Don’t Look at Brain Scans at 75+ MPH

I finally saw “Dr. Strange.” It wasn’t exactly Sherlock vs Hannibal, simply because Benedict Cumberbatch and Mads Mikkelsen are both great actors. Sure, Goth Ponytail Guy is painfully shallow in terms of character depth compared to other Marvel villains, but Mikkelsen does a good job with what he has.
When Isaac wrote about this movie, he said the Christian-compatible morals would be too spoiler-y. I disagree. Besides, there’s an even better chance our readers have seen it by now.

The movie pretty much beats you over the head repeatedly with its Christian-compatible message. Dr. Strange’s most prominent character trait is arrogance. This is, of course, his biggest character flaw, as well, and it is his downfall early on. That and distracted driving.
As the ever-brilliant Jenny Nicholson pointed out in her YouTube video about “Dr. Strange,” this isn’t exactly a new concept for Marvel movies. Tony Stark and Thor shared this character flaw. Selfishness became Stark’s main superpower, but only through self-sacrifice could Thor regain his power. Unlike those stories, selfishness remains Strange’s major obstacle for most of the movie.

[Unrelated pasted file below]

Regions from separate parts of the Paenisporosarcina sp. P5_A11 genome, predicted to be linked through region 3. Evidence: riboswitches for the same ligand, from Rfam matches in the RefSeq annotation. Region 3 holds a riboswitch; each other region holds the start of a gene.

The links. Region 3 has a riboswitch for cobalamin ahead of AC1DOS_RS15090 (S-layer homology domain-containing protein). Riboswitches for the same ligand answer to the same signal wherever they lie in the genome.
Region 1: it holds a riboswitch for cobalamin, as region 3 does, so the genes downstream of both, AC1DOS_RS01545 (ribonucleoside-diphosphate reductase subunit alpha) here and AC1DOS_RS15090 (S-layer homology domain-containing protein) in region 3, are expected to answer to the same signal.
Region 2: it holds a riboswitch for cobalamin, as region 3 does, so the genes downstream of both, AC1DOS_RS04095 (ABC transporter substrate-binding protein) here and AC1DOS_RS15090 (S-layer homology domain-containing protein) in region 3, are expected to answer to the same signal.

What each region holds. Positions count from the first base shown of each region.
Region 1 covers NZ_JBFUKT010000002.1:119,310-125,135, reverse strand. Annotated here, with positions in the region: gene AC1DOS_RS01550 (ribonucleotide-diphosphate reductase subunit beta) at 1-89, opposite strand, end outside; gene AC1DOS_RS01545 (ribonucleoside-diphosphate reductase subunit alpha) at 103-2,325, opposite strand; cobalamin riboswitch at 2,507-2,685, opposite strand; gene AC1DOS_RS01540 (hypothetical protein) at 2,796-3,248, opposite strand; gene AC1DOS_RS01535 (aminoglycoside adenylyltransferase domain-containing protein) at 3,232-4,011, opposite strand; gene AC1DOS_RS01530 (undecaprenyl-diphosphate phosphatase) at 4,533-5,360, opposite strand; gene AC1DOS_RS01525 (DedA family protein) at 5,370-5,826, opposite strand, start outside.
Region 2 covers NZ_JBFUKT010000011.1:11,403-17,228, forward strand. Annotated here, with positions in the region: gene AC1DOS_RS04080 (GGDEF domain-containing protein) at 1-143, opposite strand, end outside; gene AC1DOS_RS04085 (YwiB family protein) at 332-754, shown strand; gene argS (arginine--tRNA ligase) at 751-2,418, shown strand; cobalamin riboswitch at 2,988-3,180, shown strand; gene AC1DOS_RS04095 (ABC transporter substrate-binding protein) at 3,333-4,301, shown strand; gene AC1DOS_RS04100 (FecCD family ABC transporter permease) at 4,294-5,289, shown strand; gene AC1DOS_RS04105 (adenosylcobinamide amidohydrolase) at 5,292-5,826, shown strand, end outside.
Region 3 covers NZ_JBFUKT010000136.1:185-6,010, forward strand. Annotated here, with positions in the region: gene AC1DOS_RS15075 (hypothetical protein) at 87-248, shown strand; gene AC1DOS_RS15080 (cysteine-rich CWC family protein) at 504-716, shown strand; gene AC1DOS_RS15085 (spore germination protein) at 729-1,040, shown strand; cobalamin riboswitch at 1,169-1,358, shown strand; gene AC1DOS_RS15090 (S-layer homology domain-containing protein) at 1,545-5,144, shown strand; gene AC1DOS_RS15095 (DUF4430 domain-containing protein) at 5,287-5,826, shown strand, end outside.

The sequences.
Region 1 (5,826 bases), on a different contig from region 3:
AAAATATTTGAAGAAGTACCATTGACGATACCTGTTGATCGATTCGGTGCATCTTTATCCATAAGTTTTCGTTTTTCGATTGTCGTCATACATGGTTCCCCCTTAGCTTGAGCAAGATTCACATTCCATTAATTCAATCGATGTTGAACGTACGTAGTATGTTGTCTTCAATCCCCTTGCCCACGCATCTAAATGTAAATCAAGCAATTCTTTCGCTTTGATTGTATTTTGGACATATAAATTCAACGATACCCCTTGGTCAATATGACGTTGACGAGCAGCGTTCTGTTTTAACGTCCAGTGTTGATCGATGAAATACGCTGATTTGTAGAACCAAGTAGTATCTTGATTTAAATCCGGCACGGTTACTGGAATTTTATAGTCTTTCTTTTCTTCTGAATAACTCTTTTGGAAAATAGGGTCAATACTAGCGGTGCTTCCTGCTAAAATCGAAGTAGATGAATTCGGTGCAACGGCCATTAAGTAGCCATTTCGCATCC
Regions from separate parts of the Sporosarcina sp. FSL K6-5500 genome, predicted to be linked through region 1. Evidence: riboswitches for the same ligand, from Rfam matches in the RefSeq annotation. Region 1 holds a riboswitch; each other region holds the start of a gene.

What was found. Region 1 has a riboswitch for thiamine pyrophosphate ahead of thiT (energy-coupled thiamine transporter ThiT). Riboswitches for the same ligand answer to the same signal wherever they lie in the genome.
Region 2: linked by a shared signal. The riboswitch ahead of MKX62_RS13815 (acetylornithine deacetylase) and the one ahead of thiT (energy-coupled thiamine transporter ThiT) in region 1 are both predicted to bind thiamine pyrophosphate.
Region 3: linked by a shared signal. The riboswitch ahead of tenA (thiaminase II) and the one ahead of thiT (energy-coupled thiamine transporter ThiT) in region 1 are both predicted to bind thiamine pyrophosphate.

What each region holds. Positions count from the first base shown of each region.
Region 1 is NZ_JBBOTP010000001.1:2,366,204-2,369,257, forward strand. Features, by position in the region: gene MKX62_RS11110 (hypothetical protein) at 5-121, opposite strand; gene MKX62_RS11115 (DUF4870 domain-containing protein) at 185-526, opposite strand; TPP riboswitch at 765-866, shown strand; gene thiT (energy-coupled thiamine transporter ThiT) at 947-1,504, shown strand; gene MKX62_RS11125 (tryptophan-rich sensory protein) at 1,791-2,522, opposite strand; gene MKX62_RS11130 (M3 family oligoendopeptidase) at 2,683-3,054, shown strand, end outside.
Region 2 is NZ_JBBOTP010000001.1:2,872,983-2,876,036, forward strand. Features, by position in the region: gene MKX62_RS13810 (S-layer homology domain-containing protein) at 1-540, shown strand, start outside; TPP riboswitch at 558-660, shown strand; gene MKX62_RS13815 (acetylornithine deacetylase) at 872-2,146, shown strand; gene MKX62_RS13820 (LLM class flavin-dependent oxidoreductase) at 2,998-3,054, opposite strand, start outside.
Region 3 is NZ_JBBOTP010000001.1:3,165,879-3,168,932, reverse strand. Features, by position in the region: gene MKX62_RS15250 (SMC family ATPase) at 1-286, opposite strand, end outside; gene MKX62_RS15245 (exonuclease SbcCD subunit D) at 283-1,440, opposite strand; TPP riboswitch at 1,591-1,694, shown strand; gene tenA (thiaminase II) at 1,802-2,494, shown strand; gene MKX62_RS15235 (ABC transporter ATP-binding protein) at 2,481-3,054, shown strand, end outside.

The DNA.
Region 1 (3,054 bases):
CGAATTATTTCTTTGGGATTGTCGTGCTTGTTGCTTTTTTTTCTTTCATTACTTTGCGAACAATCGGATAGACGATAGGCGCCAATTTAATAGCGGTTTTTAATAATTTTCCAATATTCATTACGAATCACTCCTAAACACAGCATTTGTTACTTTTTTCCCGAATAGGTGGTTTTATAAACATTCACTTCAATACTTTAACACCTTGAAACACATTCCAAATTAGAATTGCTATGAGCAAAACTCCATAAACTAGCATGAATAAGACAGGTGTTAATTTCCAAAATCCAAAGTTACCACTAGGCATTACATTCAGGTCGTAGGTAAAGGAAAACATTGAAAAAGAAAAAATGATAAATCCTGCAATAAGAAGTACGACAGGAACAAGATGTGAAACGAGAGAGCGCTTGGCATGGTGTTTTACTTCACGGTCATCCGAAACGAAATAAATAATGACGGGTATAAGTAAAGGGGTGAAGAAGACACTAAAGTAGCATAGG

Really, selfishness is a major obstacle for most superheroes. Before they can save the world, they need to care about the world more than their own safety. Marvel’s projects have played with this concept in various ways. Luke Cage learned to consider where the bullets went after bouncing off of him; Jessica Jones could have run from her fears, but she faced them to protect others; Rocket Raccoon beat up grass when he realized Groot was right.
But selfishness and learning to fight it is central to Dr. Strange’s story because *Incoming Spoilers in 3…2…1* he doesn’t even become the Sorcerer Supreme by the end of the movie! He’s still learning.

On the other hand…magic. But as the Film Theorist pointed out, a lot of the so-called spells might be explained through quantum mechanics. The magic users siphon energy from other dimensions of reality, which isn’t exactly occult and isn’t even too far outside of science. Only the bad guys draw power from an uber-powerful demon.
Of course, it still needs a warning label: kids, do not try this at home. Don’t go to Tibet hoping to learn magic. It won’t be the nice kind.
Also: if Strange had turned to the church rather than Eastern medicine, he might have found peace with his condition, if not miraculous healing.

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